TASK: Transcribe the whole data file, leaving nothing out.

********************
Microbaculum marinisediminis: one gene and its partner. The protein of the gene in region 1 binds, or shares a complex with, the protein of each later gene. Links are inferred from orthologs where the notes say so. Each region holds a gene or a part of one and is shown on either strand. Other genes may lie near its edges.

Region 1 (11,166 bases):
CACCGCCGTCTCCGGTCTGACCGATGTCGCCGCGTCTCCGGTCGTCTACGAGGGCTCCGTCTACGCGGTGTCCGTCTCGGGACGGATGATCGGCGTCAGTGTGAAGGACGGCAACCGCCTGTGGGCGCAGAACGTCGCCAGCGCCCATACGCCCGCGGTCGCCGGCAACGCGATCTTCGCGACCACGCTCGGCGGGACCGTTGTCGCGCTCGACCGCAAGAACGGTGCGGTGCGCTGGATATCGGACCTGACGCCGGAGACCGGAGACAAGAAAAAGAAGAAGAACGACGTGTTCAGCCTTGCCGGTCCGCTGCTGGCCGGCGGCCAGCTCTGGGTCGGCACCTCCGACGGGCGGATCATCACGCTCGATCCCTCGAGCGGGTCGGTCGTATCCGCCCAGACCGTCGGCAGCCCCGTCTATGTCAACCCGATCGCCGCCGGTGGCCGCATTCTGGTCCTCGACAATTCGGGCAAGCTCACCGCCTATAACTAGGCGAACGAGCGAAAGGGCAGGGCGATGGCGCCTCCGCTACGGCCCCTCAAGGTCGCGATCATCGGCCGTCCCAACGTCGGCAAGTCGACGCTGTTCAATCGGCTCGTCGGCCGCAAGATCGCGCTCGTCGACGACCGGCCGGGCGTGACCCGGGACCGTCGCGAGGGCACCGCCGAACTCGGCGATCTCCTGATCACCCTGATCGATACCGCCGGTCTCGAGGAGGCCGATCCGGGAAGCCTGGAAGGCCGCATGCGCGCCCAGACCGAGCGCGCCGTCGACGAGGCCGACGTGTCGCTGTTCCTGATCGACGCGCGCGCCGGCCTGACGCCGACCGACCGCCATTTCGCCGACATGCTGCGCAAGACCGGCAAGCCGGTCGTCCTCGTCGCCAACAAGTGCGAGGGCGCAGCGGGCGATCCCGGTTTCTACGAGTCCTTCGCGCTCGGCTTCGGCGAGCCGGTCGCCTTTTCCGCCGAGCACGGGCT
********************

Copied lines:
Microbaculum marinisediminis: one gene and its partner. The protein of the gene in region 1 binds, or shares a complex with, the protein of each later gene. Links are inferred from orthologs where the notes say so. Each region holds a gene or a part of one and is shown on either strand. Other genes may lie near its edges.

Region 1 (11,166 bases):
CACCGCCGTCTCCGGTCTGACCGATGTCGCCGCGTCTCCGGTCGTCTACGAGGGCTCCGTCTACGCGGTGTCCGTCTCGGGACGGATGATCGGCGTCAGTGTGAAGGACGGCAACCGCCTGTGGGCGCAGAACGTCGCCAGCGCCCATACGCCCGCGGTCGCCGGCAACGCGATCTTCGCGACCACGCTCGGCGGGACCGTTGTCGCGCTCGACCGCAAGAACGGTGCGGTGCGCTGGATATCGGACCTGACGCCGGAGACCGGAGACAAGAAAAAGAAGAAGAACGACGTGTTCAGCCTTGCCGGTCCGCTGCTGGCCGGCGGCCAGCTCTGGGTCGGCACCTCCGACGGGCGGATCATCACGCTCGATCCCTCGAGCGGGTCGGTCGTATCCGCCCAGACCGTCGGCAGCCCCGTCTATGTCAACCCGATCGCCGCCGGTGGCCGCATTCTGGTCCTCGACAATTCGGGCAAGCTCACCGCCTATAACTAGGCGAACGAGCGAAAGGGCAGGGCGATGGCGCCTCCGCTACGGCCCCTCAAGGTCGCGATCATCGGCCGTCCCAACGTCGGCAAGTCGACGCTGTTCAATCGGCTCGTCGGCCGCAAGATCGCGCTCGTCGACGACCGGCCGGGCGTGACCCGGGACCGTCGCGAGGGCACCGCCGAACTCGGCGATCTCCTGATCACCCTGATCGATACCGCCGGTCTCGAGGAGGCCGATCCGGGAAGCCTGGAAGGCCGCATGCGCGCCCAGACCGAGCGCGCCGTCGACGAGGCCGACGTGTCGCTGTTCCTGATCGACGCGCGCGCCGGCCTGACGCCGACCGACCGCCATTTCGCCGACATGCTGCGCAAGACCGGCAAGCCGGTCGTCCTCGTCGCCAACAAGTGCGAGGGCGCAGCGGGCGATCCCGGTTTCTACGAGTCCTTCGCGCTCGGCTTCGGCGAGCCGGTCGCCTTTTCCGCCGAGCACGGGCT